George Taylor, Christopher Daly, Wayne Gibson and Jennifer Sibul-Weisburg
Oregon State University, Corvallis, Oregon
PRISM (Parameter-elevation Regressions on Independent Slopes Model) is an analytical model that uses point data and a digital elevation model (DEM) to generate gridded estimates of monthly and event-based climatic parameters. Originally developed for precipitation estimation, PRISM has been generalized and applied successfully to temperature, among other parameters. PRISM has been used extensively to map precipitation and minimum and maximum temperature over the United States, Canada, and other countries.
A variety of digital and map products have been produced using PRISM. Study regions include the entire United States and many foreign countries. Many of the digital data layers are available via ftp. General categories of map products are as follows:
(1) monthly and annual average climate maps for precipitation, temperature, snowfall, degree days, and other parameters; 1961-90 was generally used as the averaging period.
(2) sequential monthly maps for precipitation and temperature (mean maximum and mean minimum) for the period 1895-1993 (one map per month for each year)
(3) maps of precipitation for individual extreme precipitation events (such as the February, 1996 flood event in the Pacific Northwest)
(4) isopluvial maps (extreme precipitation magnitudes); for example, 25-year 24-hour precipitation intensities
Data are available in several digital formats, including ASCII, GRASS, and Arc/Info, as well as in hard copy.
Below are descriptions of several map projects.
Landslide Potential mapping
Several intense rain storms during 1996 caused widespread flooding in western Oregon and throughout the Pacific Northwest. Moist subtropical air masses brought record-setting rainfall on several occasions. The rain, coupled with significant snow melt and substantial runoff from saturated soil, pushed some stream levels above all-time crests. In addition, numerous landslides and mudslides occurred; these destroyed homes and roads, caused significant property damage, inundated stream channels, and killed several people. Many of the slides were in forest areas which had earlier been harvested, and this has led to demands by some environmental groups for a moratorium on clear-cutting.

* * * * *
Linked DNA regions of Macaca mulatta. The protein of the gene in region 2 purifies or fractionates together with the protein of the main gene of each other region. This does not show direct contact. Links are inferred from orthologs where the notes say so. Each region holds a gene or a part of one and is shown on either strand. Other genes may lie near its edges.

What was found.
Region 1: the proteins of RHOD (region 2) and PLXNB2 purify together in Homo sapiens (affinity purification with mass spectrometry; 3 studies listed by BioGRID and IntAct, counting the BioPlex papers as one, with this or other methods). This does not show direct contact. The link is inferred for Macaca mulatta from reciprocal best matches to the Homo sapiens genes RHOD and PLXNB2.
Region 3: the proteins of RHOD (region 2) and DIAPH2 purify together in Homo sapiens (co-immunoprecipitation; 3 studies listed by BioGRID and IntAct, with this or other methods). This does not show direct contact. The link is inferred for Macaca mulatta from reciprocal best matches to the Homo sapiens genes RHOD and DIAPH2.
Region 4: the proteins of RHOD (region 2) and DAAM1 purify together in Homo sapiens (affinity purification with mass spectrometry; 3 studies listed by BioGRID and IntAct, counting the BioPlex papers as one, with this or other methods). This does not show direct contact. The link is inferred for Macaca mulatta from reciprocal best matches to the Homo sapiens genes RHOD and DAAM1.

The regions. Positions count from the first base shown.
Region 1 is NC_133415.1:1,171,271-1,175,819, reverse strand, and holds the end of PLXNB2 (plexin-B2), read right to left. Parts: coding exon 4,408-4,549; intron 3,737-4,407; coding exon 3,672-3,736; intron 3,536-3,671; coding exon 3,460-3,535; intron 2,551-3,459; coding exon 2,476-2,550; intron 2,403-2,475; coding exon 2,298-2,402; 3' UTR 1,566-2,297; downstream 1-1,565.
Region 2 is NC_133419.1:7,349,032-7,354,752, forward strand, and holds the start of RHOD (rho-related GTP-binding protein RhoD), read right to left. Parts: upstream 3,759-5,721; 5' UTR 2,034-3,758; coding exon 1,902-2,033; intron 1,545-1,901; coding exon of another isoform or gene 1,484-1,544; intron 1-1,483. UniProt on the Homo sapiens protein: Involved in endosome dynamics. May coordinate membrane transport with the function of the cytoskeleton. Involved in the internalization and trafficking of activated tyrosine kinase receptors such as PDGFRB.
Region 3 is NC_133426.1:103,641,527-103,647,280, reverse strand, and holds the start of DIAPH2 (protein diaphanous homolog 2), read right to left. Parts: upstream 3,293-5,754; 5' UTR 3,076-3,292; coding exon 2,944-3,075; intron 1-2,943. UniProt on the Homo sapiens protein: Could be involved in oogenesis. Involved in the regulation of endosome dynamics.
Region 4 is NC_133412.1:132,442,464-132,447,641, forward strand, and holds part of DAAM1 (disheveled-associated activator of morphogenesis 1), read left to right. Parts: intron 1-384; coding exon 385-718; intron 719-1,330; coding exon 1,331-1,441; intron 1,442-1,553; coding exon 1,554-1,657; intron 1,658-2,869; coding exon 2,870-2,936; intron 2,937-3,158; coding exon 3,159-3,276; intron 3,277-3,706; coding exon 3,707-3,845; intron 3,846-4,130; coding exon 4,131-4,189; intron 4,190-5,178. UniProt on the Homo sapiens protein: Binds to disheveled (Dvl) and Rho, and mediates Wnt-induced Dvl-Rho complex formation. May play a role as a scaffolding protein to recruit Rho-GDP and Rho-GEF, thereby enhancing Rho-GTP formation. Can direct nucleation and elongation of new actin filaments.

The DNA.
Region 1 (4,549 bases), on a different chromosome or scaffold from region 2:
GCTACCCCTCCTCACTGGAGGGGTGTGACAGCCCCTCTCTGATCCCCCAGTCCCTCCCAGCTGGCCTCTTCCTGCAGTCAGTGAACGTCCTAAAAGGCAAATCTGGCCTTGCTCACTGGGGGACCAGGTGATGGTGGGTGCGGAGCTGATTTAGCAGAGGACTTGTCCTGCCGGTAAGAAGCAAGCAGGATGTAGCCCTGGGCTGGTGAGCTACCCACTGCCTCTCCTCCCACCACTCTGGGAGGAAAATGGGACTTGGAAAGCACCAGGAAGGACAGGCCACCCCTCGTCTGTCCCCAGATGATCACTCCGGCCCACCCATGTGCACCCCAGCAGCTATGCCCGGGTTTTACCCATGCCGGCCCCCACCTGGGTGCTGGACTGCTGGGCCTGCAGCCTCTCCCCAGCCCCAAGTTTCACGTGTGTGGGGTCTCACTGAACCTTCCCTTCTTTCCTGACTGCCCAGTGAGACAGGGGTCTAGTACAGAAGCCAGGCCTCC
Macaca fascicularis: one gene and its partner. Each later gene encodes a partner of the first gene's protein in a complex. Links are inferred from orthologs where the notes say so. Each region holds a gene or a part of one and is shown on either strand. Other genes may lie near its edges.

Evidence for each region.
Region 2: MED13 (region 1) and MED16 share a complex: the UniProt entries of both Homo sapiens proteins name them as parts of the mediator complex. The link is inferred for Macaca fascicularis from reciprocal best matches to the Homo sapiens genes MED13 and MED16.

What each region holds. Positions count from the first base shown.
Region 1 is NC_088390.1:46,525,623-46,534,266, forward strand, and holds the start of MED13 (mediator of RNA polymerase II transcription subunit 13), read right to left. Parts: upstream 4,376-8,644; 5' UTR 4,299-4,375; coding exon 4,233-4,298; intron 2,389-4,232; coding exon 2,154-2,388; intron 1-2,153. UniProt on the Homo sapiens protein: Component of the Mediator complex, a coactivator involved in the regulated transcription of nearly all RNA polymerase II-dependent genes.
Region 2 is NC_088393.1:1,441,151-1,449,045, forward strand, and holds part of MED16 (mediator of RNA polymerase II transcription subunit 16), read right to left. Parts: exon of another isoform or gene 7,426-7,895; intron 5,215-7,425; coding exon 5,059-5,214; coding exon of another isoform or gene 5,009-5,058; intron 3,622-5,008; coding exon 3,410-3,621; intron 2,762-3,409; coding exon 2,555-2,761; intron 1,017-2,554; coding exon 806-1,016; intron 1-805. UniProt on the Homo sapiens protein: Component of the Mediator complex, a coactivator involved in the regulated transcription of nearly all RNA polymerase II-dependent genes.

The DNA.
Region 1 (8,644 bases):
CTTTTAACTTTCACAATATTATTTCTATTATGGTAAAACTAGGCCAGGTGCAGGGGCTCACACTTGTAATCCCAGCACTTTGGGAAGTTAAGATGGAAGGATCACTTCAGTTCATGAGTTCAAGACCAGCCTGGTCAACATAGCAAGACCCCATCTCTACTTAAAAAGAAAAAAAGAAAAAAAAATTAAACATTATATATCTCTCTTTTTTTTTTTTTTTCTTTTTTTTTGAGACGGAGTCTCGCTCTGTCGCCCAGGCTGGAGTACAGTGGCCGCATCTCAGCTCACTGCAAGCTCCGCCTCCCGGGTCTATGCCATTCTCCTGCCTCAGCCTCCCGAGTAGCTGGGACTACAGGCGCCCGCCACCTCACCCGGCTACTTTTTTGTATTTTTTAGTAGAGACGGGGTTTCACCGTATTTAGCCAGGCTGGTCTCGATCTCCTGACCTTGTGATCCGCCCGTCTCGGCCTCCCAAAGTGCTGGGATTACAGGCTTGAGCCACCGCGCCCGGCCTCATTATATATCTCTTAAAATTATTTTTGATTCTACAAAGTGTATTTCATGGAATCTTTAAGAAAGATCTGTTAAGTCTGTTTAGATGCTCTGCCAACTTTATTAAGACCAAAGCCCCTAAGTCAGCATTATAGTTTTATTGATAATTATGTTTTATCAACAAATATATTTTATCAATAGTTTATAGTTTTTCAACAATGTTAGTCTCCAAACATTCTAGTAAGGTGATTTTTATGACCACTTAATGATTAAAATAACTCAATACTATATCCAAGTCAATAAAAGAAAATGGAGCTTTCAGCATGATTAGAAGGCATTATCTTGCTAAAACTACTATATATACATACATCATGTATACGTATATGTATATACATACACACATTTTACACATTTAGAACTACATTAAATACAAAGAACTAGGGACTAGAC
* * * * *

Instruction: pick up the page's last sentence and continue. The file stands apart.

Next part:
The best way to minimize damage from landslides would be by curtailing or modifying certain land use activities in areas prone to slides. Unfortunately, no map or guideline regarding landslide potential currently exists. Oregon State University and the Oregon Department of Forestry were authorized to investigate landslide/mudslide potential, and to produce a series of maps which specify the relative risk throughout western Oregon.
The primary criteria which influence landslide potential are precipitation intensity and slope; vegetation and geology are important as well. A detailed slope data set was constructed using high-resolution topographic information. This was combined with precipitation intensity coverage developed using the PRISM model. Initially, the latter was for 24-hour totals for a 25-year return period; later, the coverage was expanded to include shorter averaging periods (1-, 3-, and 6-hours) and other return periods (5- and 10-years).
The landslide potential maps were not meant to be site-specific decision-making tools, but rather to provide planners wit h overview information. Areas identified as "high potential for slides" would be scrutinized more thoroughly from the ground than would those with "low potential." Ultimate decisions regarding site land use will continue to be made only after a site inspection. But the slide potential information represents a significant and useful new tool for officials who make those decisions.
Precipitation Mapping for the February, 1996 Flood
A series of intense surges of subtropical moisture inundated western Oregon during the period February 5-9. The combination of record-breaking rain, warm temperatures, and a deep snowpack led to severe flooding throughout northern sections of the state. River flood stages were comparable in magnitude to the December, 1964 flood, the largest in Oregon since flood control reservoirs were built in the 1940's and 1950's.
Several people perished in the flooding, and damage was extreme. A state of emergency was declared for all of northwestern Oregon and southwestern Washington. As damage claims were filed and lawsuits initiated, it became apparent that a map of total precipitation during the flood period was needed.